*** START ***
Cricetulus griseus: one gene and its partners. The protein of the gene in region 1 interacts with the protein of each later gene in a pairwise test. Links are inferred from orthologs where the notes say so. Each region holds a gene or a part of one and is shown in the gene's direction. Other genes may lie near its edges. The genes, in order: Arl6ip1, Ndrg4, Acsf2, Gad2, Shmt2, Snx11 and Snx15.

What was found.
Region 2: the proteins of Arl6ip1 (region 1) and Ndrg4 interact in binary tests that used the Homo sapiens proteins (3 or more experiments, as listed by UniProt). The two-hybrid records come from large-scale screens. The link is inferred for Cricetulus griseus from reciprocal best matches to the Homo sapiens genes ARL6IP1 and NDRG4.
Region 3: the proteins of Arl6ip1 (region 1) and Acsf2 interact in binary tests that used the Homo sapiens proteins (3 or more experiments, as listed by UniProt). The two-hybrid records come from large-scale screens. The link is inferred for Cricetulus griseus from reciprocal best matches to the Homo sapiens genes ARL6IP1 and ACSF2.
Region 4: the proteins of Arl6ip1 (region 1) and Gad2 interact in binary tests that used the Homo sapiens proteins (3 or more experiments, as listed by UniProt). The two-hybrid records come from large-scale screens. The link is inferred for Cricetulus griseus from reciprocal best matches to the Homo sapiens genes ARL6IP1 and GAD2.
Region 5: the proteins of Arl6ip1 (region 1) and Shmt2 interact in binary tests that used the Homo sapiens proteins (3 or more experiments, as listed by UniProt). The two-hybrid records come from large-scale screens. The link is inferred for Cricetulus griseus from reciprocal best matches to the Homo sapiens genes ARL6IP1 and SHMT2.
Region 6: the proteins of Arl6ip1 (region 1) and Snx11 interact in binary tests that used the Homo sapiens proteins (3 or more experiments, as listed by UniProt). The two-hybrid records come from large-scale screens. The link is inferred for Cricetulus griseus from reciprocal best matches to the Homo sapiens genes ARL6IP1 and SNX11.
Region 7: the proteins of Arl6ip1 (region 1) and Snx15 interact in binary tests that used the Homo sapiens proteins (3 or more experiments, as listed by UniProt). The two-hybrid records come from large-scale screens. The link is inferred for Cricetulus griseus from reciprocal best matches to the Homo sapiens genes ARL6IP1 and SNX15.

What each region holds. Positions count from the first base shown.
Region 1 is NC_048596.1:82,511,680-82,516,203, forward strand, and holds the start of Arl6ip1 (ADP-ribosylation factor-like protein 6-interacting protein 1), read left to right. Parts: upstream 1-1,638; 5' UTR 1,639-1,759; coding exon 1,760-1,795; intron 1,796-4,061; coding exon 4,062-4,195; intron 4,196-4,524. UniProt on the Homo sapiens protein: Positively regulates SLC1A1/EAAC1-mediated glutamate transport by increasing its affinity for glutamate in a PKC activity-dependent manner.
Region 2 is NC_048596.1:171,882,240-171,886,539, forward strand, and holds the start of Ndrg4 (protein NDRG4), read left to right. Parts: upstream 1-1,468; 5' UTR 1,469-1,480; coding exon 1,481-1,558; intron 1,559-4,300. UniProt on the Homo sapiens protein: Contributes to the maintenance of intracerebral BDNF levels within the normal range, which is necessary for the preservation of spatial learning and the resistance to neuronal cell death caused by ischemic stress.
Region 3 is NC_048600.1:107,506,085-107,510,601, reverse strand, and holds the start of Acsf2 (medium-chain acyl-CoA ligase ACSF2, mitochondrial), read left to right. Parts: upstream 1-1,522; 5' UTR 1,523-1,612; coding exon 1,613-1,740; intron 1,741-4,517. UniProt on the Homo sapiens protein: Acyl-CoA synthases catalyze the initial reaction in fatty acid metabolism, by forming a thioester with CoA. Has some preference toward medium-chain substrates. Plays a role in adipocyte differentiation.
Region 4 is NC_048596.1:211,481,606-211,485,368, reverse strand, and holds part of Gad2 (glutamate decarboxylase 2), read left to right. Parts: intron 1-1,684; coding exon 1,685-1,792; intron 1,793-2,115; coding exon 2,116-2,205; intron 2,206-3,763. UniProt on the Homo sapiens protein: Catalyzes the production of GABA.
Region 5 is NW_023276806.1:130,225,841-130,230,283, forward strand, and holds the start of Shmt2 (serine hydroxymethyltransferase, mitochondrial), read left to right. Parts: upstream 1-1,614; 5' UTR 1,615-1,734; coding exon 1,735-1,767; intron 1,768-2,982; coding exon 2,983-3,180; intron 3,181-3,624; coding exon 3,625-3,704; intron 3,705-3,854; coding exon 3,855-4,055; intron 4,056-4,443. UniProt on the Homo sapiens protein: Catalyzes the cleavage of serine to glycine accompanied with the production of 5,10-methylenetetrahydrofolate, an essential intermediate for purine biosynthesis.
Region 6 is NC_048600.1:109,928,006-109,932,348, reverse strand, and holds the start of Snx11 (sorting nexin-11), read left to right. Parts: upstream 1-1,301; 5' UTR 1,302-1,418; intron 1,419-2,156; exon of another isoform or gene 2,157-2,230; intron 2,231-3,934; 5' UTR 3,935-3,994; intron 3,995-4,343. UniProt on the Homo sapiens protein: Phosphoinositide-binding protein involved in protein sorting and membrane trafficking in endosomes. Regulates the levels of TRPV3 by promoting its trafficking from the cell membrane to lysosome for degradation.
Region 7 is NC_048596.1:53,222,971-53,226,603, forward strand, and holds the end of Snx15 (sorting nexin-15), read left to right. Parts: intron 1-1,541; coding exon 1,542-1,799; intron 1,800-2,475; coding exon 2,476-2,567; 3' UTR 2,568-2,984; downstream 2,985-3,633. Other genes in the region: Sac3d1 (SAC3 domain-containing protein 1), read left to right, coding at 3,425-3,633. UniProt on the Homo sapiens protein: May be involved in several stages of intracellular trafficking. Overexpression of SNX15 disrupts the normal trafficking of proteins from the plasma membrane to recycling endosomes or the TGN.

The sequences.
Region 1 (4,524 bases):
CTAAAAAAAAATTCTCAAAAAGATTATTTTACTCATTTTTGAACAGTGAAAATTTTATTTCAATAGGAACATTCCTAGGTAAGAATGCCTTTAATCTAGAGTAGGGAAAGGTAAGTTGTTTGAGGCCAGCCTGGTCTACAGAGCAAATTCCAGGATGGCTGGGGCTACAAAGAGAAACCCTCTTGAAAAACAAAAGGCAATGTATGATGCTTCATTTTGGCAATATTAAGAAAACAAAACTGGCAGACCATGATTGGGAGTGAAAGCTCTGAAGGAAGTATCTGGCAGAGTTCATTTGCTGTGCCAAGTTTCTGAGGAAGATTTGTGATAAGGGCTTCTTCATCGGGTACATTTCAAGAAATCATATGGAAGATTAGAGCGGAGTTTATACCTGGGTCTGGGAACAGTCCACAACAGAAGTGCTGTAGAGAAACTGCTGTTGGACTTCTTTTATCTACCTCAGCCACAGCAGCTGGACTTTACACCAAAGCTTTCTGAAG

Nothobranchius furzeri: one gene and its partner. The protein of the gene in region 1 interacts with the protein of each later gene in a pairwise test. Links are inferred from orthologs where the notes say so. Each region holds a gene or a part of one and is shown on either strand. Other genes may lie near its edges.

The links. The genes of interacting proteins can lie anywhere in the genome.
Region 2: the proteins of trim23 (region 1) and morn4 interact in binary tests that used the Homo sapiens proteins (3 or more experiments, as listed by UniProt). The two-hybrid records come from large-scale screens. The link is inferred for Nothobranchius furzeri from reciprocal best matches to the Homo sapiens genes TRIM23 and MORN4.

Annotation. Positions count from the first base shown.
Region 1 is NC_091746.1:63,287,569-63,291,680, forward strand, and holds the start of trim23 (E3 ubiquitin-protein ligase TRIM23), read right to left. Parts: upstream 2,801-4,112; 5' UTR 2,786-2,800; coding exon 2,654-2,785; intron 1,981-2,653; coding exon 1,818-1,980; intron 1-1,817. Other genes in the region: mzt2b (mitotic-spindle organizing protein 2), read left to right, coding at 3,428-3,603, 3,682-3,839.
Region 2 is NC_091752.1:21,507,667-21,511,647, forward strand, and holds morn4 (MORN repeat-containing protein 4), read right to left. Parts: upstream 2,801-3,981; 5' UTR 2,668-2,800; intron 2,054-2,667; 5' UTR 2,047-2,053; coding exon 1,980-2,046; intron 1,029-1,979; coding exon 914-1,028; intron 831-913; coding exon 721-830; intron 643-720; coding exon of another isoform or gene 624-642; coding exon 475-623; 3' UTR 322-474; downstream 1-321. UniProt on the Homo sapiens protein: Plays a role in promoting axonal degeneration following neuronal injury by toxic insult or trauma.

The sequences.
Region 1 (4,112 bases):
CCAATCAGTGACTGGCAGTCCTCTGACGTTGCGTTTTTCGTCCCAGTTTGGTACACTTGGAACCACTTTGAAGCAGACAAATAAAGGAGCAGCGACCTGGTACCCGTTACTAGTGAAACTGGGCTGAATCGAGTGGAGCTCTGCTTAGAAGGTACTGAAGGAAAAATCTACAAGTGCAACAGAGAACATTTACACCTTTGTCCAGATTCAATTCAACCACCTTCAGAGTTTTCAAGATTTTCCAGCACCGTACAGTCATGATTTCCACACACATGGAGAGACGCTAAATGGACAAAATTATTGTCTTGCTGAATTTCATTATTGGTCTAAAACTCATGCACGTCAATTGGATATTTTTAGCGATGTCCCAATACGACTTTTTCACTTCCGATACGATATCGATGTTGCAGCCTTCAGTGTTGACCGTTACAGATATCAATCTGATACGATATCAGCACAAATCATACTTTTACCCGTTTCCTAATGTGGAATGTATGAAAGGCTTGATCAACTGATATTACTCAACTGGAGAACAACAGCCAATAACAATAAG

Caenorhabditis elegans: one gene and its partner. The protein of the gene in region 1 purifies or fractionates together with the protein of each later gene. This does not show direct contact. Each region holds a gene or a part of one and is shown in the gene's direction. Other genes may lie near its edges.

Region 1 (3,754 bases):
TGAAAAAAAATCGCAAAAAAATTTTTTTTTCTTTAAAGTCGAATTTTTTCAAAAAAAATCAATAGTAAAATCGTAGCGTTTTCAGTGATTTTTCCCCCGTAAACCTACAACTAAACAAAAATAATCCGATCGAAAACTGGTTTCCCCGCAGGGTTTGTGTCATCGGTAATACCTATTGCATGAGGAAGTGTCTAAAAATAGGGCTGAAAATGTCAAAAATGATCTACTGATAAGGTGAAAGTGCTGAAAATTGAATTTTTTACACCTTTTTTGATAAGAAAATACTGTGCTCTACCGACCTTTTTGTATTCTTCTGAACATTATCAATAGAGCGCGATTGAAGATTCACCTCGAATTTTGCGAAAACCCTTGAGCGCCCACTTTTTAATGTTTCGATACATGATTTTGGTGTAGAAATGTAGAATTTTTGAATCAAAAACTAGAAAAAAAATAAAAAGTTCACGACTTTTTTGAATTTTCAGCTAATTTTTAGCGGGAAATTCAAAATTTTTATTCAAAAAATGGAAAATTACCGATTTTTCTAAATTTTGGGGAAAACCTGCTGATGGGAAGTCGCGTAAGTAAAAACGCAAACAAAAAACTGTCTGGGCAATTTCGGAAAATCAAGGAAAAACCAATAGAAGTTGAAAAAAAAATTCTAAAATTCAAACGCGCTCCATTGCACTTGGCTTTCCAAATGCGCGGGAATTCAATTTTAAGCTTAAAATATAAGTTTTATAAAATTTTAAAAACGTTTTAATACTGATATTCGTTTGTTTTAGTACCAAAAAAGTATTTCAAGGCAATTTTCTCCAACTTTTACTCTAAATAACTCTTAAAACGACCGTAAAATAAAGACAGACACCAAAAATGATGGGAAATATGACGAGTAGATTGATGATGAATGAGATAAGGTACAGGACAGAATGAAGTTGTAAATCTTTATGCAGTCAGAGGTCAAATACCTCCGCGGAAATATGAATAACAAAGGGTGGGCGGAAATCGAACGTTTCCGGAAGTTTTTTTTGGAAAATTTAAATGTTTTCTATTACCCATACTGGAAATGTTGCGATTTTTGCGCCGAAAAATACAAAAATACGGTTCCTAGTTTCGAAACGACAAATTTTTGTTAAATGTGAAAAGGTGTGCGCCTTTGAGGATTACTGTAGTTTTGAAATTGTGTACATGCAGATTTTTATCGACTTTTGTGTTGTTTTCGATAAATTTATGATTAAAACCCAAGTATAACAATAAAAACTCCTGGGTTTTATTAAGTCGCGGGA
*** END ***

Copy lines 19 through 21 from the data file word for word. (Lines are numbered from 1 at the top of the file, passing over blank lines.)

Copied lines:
CTAAAAAAAAATTCTCAAAAAGATTATTTTACTCATTTTTGAACAGTGAAAATTTTATTTCAATAGGAACATTCCTAGGTAAGAATGCCTTTAATCTAGAGTAGGGAAAGGTAAGTTGTTTGAGGCCAGCCTGGTCTACAGAGCAAATTCCAGGATGGCTGGGGCTACAAAGAGAAACCCTCTTGAAAAACAAAAGGCAATGTATGATGCTTCATTTTGGCAATATTAAGAAAACAAAACTGGCAGACCATGATTGGGAGTGAAAGCTCTGAAGGAAGTATCTGGCAGAGTTCATTTGCTGTGCCAAGTTTCTGAGGAAGATTTGTGATAAGGGCTTCTTCATCGGGTACATTTCAAGAAATCATATGGAAGATTAGAGCGGAGTTTATACCTGGGTCTGGGAACAGTCCACAACAGAAGTGCTGTAGAGAAACTGCTGTTGGACTTCTTTTATCTACCTCAGCCACAGCAGCTGGACTTTACACCAAAGCTTTCTGAAG

Nothobranchius furzeri: one gene and its partner. The protein of the gene in region 1 interacts with the protein of each later gene in a pairwise test. Links are inferred from orthologs where the notes say so. Each region holds a gene or a part of one and is shown on either strand. Other genes may lie near its edges.

The links. The genes of interacting proteins can lie anywhere in the genome.